Last week, we examined how ‘Hurricane Buhari’ made orphans of some key political actors in the North, including Modu Sheriff, Attahiru Bafarawa, Ibrahim Shekarau and Nuhu Ribadu. There were others who saw change coming, but either misread its velocity and ferocity and were thus swept away.
This former minister of foreign affairs and outgoing governor of Jigawa state wanted to become president. That was why in 2011, he fought tooth and nail to ensure victory for Goodluck Jonathan. His plan was to succeed Jonathan as president in 2015. That was until he discovered, much too late, that Jonathan had no plans to leave. He was the leader of the G7 group of rebel governors and even mapped out their political strategy.
As fate would have it, when it came to time to defect, he thought he had pulled a fast one on the others as he and Muazu Aliyu stayed back in PDP. True, his support for Jonathan was less than lackluster, but he fought hard for his party and preferred candidates to win the governorship, senate and other elective positions in Jigawa.
The near total obliteration of PDP in Jigawa state dealt this small-time dictator a severe blow. He may yet recover some respect, but in the meantime, the opposition that he once derided has the last laugh. Perhaps his disappointment at not getting a shot at the presidency blurred his political vision. What next, ‘Comrade’ Sule?
Muazu Babangida Aliyu
I once described the governor of Niger state as someone who is more likely to be heard before he is seen. These days, Aliyu is the laughing stock of Nigerlites who gave him a very bloody nose (and tearful eyes) in the last elections. Even with his legendary loquacity, Aliyu was so badly mauled that it took almost a week before he could utter a word. I am not sure that the people of Niger have stopped smiling at what they did to their Chief Servant, but the lesson must be that there is a limit to political deception.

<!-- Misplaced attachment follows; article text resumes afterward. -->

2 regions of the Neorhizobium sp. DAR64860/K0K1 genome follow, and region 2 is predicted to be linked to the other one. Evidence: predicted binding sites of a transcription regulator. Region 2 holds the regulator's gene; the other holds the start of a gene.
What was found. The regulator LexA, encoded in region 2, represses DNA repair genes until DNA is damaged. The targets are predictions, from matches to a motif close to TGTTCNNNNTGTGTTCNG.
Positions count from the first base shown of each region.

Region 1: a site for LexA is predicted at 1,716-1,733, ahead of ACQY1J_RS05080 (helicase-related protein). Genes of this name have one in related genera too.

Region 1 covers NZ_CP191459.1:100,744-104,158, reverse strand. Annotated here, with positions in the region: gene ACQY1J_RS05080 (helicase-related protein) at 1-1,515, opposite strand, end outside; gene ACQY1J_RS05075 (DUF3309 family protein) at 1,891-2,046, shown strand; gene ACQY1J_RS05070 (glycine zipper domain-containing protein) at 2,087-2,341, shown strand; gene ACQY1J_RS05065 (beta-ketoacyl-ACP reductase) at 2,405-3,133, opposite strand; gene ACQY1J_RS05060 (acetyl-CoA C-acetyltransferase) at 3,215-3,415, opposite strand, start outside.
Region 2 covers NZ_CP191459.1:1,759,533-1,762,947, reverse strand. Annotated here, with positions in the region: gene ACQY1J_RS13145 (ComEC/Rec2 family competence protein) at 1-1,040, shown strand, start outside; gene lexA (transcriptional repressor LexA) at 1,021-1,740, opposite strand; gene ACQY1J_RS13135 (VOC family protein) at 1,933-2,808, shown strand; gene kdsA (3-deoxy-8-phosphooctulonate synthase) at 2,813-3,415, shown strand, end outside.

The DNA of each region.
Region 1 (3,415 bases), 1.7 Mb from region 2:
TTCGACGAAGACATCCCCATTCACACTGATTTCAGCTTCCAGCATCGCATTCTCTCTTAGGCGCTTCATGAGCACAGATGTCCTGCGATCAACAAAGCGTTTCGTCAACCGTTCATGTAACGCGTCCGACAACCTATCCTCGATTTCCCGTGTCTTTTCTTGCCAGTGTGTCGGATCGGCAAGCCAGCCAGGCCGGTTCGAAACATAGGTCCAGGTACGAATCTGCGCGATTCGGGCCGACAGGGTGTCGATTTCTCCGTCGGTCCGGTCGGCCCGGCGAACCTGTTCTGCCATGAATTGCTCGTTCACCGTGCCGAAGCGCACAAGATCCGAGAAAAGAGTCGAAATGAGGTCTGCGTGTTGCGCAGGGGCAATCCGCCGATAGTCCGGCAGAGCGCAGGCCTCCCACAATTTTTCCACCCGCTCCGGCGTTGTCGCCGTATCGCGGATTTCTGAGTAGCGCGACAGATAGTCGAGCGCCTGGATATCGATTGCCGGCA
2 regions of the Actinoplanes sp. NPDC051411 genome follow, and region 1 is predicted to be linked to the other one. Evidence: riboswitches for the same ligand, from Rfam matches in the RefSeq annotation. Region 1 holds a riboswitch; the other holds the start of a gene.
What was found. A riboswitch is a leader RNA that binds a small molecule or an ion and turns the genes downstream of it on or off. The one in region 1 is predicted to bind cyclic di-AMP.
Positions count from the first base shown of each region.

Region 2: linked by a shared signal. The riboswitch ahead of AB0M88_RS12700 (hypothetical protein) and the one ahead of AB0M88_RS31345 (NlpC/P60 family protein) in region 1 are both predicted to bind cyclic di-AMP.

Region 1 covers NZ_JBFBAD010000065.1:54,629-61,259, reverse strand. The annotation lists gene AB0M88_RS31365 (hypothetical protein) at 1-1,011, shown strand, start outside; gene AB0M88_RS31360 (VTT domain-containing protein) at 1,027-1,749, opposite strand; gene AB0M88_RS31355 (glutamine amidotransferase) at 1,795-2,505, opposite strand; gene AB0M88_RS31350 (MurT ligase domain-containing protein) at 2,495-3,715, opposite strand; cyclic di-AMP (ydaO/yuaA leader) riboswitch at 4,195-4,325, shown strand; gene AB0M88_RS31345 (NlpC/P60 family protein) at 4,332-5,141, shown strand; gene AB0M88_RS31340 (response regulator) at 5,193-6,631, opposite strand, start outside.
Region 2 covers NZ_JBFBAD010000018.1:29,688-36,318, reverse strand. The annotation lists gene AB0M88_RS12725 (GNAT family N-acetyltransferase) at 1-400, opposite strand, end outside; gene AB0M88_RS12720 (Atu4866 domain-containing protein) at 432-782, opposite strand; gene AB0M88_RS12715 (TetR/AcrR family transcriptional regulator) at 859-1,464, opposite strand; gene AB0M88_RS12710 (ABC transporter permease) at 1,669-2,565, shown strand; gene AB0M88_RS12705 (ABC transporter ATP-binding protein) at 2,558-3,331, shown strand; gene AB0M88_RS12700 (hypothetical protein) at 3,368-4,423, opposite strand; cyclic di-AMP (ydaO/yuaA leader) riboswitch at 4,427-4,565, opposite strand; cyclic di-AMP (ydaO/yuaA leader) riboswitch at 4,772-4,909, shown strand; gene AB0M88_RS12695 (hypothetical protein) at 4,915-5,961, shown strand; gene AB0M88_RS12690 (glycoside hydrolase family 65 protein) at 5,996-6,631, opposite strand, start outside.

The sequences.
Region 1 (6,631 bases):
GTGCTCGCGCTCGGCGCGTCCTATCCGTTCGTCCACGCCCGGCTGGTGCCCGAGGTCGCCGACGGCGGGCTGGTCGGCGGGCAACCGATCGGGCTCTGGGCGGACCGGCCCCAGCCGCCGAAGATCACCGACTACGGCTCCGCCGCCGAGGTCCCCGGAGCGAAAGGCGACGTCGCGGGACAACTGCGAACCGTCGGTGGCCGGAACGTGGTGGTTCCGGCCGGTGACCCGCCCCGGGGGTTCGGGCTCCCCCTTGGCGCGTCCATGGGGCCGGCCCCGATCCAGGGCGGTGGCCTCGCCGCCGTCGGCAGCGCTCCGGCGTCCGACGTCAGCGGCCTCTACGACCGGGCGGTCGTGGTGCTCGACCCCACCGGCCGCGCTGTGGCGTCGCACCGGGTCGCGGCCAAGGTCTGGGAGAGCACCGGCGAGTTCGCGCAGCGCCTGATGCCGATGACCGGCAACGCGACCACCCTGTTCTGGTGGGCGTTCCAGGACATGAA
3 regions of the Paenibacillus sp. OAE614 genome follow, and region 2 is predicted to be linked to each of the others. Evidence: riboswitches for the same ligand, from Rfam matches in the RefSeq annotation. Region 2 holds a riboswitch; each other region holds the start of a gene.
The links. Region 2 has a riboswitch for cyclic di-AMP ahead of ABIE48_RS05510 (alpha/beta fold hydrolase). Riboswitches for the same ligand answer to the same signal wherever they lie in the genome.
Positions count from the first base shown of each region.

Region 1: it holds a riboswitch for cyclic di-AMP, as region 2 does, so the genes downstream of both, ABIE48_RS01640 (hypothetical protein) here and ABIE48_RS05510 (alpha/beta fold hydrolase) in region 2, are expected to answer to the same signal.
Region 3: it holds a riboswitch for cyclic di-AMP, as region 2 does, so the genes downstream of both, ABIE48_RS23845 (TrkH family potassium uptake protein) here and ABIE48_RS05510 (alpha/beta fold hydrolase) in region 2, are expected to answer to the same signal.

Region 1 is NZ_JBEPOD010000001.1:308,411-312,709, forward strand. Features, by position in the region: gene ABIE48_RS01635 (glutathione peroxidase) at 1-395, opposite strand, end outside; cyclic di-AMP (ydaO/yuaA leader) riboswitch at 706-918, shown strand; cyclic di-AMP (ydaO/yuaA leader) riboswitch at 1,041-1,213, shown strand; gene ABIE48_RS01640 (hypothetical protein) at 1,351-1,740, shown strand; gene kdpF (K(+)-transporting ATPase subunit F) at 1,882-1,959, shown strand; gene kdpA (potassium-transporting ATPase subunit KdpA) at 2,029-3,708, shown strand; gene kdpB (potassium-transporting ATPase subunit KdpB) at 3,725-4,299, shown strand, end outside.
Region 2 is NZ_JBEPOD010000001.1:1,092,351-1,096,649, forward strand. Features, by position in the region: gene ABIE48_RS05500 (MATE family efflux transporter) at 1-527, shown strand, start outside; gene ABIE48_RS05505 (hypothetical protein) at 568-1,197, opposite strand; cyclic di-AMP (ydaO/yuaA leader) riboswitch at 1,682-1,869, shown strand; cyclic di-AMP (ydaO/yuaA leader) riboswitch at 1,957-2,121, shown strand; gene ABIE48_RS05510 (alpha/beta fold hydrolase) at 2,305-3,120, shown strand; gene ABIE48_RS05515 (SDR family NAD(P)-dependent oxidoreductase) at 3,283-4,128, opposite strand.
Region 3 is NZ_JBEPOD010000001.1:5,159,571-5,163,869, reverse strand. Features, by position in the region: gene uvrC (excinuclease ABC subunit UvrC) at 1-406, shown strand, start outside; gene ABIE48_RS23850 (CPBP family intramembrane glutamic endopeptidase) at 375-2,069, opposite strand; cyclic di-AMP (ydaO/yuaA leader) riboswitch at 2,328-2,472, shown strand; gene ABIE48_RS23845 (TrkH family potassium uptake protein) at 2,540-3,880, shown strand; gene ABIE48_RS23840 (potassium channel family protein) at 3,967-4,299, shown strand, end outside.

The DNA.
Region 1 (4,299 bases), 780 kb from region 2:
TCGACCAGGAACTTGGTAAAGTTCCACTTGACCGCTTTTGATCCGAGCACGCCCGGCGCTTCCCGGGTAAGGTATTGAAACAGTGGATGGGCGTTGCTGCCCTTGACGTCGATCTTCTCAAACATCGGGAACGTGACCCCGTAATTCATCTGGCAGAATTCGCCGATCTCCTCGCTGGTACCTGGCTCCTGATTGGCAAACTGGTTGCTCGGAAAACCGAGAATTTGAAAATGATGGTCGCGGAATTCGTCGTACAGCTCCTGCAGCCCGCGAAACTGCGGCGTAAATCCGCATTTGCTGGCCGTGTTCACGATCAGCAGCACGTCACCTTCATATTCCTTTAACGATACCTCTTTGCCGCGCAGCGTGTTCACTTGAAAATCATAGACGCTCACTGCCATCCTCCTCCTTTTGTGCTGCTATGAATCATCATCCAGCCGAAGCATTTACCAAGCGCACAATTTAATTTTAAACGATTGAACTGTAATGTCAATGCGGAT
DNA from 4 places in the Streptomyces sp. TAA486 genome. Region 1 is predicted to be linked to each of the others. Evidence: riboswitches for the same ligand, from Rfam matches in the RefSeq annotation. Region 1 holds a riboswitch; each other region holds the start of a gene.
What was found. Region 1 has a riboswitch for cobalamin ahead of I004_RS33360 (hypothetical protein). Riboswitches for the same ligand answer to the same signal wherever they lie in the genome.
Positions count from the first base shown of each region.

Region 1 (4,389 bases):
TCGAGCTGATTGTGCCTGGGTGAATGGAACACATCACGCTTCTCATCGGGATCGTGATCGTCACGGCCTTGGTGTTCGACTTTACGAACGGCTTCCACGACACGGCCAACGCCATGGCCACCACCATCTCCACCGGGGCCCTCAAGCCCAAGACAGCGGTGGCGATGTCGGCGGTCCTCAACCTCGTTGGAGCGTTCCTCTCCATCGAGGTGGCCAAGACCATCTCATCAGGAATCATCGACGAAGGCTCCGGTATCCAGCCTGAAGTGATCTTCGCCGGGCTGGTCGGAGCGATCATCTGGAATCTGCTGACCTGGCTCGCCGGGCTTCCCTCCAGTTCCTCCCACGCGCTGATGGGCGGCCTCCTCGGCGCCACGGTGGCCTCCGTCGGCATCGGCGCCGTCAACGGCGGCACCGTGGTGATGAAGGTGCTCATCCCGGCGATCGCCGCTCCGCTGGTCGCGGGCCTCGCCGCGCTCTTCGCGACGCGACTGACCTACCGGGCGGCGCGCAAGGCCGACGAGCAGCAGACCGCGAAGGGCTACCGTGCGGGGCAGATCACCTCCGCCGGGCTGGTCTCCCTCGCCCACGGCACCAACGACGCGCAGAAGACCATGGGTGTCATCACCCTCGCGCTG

Aliyu was the voice of the G7 and claimed to speak on behalf of Northern interests – whatever that meant. If he had cared to monitor the level of discontent with his administration and personal style, Aliyu would have joined APC in 2013 along with the five governors that did. He pulled back at the last moment in the belief that the PDP rigging machine would pull one more trick to send him to happy retirement in the senate. The way he was rendered naked on the political stage reflects the beauty of democracy. Where will this overbearing, soon to be ex-governor retire to now?
President-elect Muhammadu Buhari personally campaigned in 19 out of Bauchi state’s 20 local government areas in 2007 to ensure Isa Yuguda’s emergence as governor. Shortly afterwards, the General wrote Yuguda a letter to congratulate him on his victory. A reply never came. Instead, within months, Yuguda not only returned to the PDP but married the daughter of Buhari’s opponent in a society wedding.
For Yuguda, who had been denied the PDP ticket, betrayal seems to be second nature. His record of performance in Bauchi is a betrayal of the people of the state. Yuguda, his party, PDP and all his preferred candidates lost in a wholesale manner in the last elections. He may have ridden rough-shod over the people of Bauchi, but I doubt he will be able to remain in the state after his tenure without the constant humiliation. Bauchi avenged Yuguda’s duplicity by truncating his plan to retire to the senate. Treachery can only take one so far.
When the youthful Suswam was imposed on Benue state by George Akume in 2007, he quickly warmed his way into people’s hearts with the kind of development strides he embarked on. He seemed so active that he was actually named the ‘Infrastructure Governor’ by some. Alas, the entire thing was a charade that faded almost as soon as Suswam became comfortable on the seat. The youthful energy paled into languid lethargy amidst reports of massive looting of the Food Basket.
By 2011, Suswam had quarreled with most of his allies and chased Akume out of the PDP to ACN. He managed to retain his seat only after months of legal and political shenanigans because he clearly lost at the polls. Last year, Suswam forced Senator – Barnabas Gemade out of the PDP in an attempt to take over Gemade’s seat, but got a harsh lesson in politics.
Having lost in every area, Suswam is now trying to make amends by supporting Akume’s bid for senate president, and ‘contributing’ 8 jeeps to the governor-elect’s team. It is difficult to imagine how these last minutes overtures will save Suswam from jail, as seems to be the preferred destination for him by the people he deceived for 8 years.